|By Brittany Wallman, Sun Sentinel, Fort
Lauderdale, Fla.McClatchy-Tribune Regional News
Oct. 22, 2008 --FORT LAUDERDALE -- A proposed medium-priced hotel at Fort Lauderdale beach was rejected Tuesday night, after two hours of pleading on both sides.
The Cortez Hotel plan went down on a 3-2 vote late Tuesday, with only Mayor Jim Naugle and Commissioner Carlton Moore supporting it.
Cortez Property Development LLC wanted to replace an old three-story apartment building on a 22,392 square foot lot at 2926 Cortez St. with a 17-story, 154-room hotel whose nightly rents would range from $150 to $200 -- a moderate price compared to the new high-end timeshare hotels dotting the beachfront now.
Cortez lawyer Jim Blosser said he looked forward to getting details about his "totally compliant application" on the record.
"Unfortunately, much misinformation is circulating," Blosser said. " ... This is the right use at the right place and at a much-needed right time."
Opponents of the Cortez Hotel proposal packed City Hall, wearing red-T-shirts: "151 rooms, 1/2 acre lot, + 0 setbacks = Destroying our quality of life."
Shirley Smith, a beach resident, said members of the neighborhood Central Beach Alliance voted twice against the plan.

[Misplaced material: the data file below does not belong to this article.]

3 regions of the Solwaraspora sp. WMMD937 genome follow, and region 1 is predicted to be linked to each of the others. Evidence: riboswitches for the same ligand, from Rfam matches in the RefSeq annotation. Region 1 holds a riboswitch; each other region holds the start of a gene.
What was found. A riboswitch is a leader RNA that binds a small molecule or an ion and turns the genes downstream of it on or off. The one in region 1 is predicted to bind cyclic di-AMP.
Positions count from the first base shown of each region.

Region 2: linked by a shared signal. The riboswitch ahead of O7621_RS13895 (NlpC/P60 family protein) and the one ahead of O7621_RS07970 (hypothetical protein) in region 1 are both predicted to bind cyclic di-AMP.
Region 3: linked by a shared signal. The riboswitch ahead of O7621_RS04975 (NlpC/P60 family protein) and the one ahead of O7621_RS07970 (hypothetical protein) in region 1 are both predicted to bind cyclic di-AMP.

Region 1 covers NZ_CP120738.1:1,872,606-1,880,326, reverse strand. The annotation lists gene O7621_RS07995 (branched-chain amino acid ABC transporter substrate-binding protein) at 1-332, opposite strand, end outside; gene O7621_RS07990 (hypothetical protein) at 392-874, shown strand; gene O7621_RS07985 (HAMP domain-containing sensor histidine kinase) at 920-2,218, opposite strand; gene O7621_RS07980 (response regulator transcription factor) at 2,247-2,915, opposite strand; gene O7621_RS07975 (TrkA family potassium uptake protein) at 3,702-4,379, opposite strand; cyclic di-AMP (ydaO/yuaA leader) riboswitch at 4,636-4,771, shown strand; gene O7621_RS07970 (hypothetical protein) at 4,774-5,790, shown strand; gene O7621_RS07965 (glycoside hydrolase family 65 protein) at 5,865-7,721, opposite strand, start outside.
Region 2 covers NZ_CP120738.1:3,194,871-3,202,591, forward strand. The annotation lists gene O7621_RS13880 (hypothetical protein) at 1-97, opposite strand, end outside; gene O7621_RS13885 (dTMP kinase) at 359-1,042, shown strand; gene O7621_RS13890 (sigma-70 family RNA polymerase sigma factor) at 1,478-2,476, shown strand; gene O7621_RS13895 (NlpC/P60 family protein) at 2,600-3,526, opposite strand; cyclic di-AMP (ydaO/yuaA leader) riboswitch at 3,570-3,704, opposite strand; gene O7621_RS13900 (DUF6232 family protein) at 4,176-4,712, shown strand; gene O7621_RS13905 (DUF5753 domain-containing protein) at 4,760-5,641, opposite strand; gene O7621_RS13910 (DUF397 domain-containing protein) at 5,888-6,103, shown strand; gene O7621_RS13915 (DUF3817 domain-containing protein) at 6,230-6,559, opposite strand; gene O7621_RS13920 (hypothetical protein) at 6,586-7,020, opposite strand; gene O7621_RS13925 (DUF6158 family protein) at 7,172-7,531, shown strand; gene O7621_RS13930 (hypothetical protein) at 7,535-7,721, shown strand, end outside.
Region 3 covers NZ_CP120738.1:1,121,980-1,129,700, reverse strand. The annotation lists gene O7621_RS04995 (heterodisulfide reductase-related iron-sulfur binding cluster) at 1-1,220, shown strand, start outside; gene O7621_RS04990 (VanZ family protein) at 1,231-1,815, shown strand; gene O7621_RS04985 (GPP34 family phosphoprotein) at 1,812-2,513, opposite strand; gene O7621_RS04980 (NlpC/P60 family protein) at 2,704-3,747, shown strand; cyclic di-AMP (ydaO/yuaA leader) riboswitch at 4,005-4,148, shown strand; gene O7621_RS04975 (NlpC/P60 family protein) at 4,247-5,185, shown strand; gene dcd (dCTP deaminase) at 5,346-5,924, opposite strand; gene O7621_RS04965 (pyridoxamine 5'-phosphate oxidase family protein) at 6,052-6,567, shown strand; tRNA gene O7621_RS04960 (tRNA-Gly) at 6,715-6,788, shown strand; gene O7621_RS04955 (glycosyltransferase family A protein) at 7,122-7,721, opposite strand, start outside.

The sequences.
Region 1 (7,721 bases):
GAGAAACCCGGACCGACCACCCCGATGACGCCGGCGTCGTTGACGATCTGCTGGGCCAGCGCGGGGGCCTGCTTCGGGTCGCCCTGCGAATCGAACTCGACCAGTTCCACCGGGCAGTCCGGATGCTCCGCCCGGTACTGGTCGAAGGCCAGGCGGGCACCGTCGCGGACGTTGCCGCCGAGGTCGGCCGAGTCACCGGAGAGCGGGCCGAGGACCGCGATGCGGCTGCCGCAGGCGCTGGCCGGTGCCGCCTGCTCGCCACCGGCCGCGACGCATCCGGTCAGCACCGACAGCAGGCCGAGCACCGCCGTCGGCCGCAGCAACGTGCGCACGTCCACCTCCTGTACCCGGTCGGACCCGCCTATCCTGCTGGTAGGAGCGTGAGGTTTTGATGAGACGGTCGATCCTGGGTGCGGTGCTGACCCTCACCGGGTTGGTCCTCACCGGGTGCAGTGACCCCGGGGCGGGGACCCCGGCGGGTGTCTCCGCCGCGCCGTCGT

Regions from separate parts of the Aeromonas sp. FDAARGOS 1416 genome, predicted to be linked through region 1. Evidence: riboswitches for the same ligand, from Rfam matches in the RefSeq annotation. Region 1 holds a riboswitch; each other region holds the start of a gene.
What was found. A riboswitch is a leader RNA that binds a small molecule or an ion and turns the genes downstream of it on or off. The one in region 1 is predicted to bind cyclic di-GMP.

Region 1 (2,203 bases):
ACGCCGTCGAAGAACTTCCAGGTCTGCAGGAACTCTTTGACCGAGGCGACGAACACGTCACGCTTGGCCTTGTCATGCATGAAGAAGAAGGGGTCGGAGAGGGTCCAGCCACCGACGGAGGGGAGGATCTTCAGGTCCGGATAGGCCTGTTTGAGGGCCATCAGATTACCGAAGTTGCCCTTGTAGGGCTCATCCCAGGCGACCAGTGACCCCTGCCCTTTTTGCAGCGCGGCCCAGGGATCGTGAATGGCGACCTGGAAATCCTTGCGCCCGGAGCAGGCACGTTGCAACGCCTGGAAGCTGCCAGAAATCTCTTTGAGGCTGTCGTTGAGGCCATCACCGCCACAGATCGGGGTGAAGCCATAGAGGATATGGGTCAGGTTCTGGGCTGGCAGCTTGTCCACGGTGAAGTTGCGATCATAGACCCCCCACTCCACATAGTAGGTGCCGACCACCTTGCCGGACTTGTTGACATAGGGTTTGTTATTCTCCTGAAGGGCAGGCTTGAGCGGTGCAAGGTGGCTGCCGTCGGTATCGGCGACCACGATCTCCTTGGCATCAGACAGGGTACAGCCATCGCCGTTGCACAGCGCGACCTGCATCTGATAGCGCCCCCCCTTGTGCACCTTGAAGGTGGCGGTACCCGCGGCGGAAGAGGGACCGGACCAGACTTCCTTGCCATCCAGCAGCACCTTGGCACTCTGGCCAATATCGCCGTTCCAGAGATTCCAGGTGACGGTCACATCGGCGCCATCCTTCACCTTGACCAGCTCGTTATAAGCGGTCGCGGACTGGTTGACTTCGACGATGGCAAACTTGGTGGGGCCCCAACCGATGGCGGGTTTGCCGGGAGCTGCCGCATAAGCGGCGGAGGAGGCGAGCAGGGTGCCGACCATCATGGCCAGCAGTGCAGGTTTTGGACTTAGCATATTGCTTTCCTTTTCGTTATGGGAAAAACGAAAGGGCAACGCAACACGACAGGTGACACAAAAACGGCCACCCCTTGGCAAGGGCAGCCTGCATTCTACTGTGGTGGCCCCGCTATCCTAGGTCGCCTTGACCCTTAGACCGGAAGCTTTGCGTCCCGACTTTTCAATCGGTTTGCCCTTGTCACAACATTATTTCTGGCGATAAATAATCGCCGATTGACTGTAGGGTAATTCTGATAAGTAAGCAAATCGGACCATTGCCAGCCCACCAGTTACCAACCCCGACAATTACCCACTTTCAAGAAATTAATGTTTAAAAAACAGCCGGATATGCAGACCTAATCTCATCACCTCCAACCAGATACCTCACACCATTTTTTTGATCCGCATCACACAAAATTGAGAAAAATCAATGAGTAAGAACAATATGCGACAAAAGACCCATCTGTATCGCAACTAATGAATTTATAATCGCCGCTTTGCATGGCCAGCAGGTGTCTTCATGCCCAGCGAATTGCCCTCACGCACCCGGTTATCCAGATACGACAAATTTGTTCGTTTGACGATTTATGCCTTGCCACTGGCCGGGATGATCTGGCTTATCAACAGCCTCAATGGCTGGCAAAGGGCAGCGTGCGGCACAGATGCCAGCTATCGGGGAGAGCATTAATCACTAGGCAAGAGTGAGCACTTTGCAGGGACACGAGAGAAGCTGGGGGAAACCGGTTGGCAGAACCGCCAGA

"The project attempts to cram too much into a sliver of land that is in the most congested area of the beach," she said.
The opponents were highly organized, with their own team of lawyers, and a cadre of expert witnesses on engineering, planning and traffic. Their input: the hotel plan doesn't follow city regulations about drainage, traffic, being compatible with the surrounding neighborhood, setting itself away from the property line, and fitting on the property. They talked about losing their privacy and their property values to a 200-foot tall building.
City staff said the hotel did meet city requirements, and Naugle predicted the next venue for the hotel would be in the courthouse. Opponents of the hotel live in condos that are taller and were granted exceptions from development rules, Naugle noted.
He said if the Cortez is not "compatible with the neighborhood," it's only because it's too short.
As commissioners deliberated, Moore asked City Attorney Harry Stewart how often the city is sued by a developer.
"Every time you turn one down, just about," was his answer.
Brittany Wallman can be reached at bwallman@SunSentinel.com or 954-356-4541.
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Copyright (c) 2008, Sun Sentinel, Fort Lauderdale, Fla.
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